Title:         IN_MED
Time:
         4 month
Tools:        Research, Rhinoceros, Keyshot, Photoshop, Illustrator, Modeling,
                     Milling, 3D Printing, Vacuum Forming, Soldering, Concept Development
Team:        Sarah Langerfeldt
Task:          Self-Chosen Topic: Hospital Corridors
          

Faculty:    Prof. Frank Georg Zebner

 

 


Project Description
We created a new ceiling lightening system with a cloud association to break out the monotony and allow patients being transported in a laying position to orientate themselves within the hospital. Certain sizes and arrangements of light sails communicate entries to patient rooms and crossroads.

The hand rail is placed in a wall hollow to prevent collisions and injuries. It became the focus of the hallway through the hollow. Simultaneously the handrail being sunk in the wall blends into the background. The shape and angle of the hand rail provide the patients with an optimum grip and stability.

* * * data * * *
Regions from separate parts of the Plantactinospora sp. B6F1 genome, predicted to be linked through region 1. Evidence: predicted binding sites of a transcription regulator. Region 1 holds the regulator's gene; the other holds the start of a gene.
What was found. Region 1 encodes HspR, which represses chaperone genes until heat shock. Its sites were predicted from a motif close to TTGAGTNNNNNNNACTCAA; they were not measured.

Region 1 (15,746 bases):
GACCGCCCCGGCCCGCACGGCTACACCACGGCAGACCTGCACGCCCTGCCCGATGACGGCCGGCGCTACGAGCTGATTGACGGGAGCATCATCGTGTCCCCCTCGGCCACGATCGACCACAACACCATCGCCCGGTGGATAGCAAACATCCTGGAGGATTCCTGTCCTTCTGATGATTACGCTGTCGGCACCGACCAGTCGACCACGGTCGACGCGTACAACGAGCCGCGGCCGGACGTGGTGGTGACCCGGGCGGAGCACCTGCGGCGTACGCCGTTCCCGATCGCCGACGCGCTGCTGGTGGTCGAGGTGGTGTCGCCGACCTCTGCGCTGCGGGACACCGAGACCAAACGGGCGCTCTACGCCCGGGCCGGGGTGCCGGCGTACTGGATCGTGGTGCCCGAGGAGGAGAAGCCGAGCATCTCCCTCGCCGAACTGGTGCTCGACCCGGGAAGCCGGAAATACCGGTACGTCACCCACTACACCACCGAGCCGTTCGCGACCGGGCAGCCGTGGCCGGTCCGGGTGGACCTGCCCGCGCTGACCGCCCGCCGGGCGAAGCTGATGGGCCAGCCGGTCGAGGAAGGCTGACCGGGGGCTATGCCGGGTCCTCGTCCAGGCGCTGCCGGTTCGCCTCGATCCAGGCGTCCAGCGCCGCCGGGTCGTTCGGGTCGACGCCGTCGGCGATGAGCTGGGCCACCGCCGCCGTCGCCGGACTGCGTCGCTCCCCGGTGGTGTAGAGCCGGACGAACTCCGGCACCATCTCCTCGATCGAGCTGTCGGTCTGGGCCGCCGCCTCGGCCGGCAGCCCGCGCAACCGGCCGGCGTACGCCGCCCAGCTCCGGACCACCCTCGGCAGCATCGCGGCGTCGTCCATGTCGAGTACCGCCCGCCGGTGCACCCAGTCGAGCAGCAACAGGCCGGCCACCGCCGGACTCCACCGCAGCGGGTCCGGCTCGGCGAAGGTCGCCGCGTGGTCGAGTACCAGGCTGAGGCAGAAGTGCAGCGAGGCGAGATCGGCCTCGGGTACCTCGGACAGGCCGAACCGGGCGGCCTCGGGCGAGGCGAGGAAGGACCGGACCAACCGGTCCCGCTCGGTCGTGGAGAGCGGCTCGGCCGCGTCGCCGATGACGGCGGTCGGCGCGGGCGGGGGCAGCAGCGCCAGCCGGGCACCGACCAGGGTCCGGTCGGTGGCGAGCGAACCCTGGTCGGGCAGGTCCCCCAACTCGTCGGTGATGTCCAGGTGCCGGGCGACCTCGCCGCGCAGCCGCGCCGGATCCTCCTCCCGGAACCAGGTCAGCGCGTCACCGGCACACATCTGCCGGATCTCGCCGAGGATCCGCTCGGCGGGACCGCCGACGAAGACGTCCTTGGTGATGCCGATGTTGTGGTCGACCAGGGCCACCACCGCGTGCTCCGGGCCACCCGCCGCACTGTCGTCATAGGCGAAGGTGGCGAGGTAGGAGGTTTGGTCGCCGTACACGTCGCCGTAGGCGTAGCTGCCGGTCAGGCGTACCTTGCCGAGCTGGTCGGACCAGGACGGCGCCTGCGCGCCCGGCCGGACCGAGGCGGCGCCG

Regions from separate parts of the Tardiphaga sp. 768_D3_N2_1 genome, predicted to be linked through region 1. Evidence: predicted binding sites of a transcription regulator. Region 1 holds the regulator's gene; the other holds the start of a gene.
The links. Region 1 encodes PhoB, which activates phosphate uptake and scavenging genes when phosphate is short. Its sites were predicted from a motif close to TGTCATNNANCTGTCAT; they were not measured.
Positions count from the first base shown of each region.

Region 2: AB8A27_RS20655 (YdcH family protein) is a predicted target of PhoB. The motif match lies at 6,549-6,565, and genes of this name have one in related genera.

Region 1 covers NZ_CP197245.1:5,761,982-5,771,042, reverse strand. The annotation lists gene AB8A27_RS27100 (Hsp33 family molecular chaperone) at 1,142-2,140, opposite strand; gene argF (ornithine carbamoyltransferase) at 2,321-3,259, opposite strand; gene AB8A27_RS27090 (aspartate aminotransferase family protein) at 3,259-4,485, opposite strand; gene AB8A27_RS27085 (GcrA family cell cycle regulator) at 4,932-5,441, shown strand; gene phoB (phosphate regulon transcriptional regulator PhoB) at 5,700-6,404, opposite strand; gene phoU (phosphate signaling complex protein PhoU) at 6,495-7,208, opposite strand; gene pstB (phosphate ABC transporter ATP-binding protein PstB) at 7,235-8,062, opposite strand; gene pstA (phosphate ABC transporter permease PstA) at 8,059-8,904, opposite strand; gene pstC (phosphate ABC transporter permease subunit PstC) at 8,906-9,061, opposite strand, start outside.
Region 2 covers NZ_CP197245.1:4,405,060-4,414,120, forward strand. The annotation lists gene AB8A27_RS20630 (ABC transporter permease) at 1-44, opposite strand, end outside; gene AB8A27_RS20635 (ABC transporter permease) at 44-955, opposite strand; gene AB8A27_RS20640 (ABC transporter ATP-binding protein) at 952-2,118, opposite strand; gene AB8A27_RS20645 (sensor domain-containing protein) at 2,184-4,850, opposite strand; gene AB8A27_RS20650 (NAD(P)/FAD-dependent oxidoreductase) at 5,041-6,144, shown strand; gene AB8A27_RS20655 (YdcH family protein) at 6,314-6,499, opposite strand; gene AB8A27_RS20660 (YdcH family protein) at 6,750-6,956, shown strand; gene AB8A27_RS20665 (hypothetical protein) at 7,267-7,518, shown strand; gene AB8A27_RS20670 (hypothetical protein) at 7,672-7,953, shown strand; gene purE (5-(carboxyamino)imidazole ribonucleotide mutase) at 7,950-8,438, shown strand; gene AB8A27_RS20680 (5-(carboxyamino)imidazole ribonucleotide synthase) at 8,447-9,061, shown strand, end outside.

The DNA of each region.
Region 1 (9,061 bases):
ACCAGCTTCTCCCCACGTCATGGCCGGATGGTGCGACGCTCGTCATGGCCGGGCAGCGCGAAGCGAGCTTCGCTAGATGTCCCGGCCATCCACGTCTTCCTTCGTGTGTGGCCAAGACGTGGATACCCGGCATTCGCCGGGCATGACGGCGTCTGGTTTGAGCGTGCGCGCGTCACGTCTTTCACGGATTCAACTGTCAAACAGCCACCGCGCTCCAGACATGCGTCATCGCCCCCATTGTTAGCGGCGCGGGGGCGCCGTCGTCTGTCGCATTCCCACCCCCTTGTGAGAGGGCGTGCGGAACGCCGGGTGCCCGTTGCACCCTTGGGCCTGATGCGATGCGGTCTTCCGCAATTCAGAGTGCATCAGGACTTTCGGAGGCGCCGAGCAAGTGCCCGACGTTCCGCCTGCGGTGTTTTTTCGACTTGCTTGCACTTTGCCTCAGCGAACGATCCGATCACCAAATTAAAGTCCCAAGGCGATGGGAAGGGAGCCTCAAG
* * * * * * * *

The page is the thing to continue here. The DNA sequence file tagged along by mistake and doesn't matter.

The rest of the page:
The guard gives patients placed in the corridor some privacy and protects them from looks and noise.

The collision protection primarily serves the protection of the wall, but also functions as a shock absorber for the patient's bed through an innovative spacer.

 

The Process
To begin with, we visited several public buildings (schools, museums, hospitals and offices) to get a better feeling and understanding of the interior design and how different elements effect our feelings and emotions. We searched for commonalities and differences to find characteristics for each specific type of building. We also talked to nurses and and followed their routine. 
We very quickly started choosing some elements that were of interest for us and prototyped first ideas in 1:1 scale as well as in 1:10 scale. Besides the physical prototyping for all elements, we experimented a lot with light and LEDs . We experimented with LEDs and different defusing materials to create an indirect light that would not blind a patient being transported through the hallway laying. All these tests with plenty materials took place in a small box to see how light behaves, which atmosphere it creates and how it feels.